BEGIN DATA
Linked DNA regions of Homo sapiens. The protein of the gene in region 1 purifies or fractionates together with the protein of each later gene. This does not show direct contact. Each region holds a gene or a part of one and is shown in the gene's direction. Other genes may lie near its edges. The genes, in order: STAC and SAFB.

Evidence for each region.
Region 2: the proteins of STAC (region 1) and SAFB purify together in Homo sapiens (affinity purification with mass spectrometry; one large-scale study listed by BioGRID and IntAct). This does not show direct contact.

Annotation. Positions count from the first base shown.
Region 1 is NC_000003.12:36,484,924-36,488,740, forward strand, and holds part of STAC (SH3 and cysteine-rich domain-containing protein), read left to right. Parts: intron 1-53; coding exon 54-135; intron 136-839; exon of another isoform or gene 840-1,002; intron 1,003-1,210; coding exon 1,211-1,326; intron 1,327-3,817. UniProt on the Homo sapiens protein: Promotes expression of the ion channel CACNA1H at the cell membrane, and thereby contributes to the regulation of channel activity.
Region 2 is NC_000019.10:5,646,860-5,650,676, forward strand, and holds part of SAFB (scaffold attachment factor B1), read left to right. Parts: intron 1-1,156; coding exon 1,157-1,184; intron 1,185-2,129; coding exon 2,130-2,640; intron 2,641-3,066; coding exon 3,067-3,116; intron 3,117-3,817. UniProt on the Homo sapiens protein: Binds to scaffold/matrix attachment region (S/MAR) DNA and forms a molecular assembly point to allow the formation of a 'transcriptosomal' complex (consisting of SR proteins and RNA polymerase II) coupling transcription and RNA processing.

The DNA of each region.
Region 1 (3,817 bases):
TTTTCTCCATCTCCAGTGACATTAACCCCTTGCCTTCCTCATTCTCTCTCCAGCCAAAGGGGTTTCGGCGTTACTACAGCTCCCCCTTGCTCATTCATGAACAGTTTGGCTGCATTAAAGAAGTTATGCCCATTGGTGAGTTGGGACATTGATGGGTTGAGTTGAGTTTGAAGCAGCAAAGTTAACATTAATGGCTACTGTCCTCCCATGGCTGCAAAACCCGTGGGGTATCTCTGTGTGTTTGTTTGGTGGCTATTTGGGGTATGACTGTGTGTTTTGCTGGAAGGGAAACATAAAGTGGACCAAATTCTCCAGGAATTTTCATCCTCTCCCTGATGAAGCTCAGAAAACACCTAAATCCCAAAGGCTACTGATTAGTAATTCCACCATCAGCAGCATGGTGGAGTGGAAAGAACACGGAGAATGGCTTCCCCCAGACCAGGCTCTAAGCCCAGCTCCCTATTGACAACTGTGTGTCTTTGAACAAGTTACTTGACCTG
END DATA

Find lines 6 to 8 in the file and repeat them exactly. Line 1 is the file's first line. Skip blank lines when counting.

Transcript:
Region 2 is NC_000019.10:5,646,860-5,650,676, forward strand, and holds part of SAFB (scaffold attachment factor B1), read left to right. Parts: intron 1-1,156; coding exon 1,157-1,184; intron 1,185-2,129; coding exon 2,130-2,640; intron 2,641-3,066; coding exon 3,067-3,116; intron 3,117-3,817. UniProt on the Homo sapiens protein: Binds to scaffold/matrix attachment region (S/MAR) DNA and forms a molecular assembly point to allow the formation of a 'transcriptosomal' complex (consisting of SR proteins and RNA polymerase II) coupling transcription and RNA processing.

The DNA of each region.
Region 1 (3,817 bases):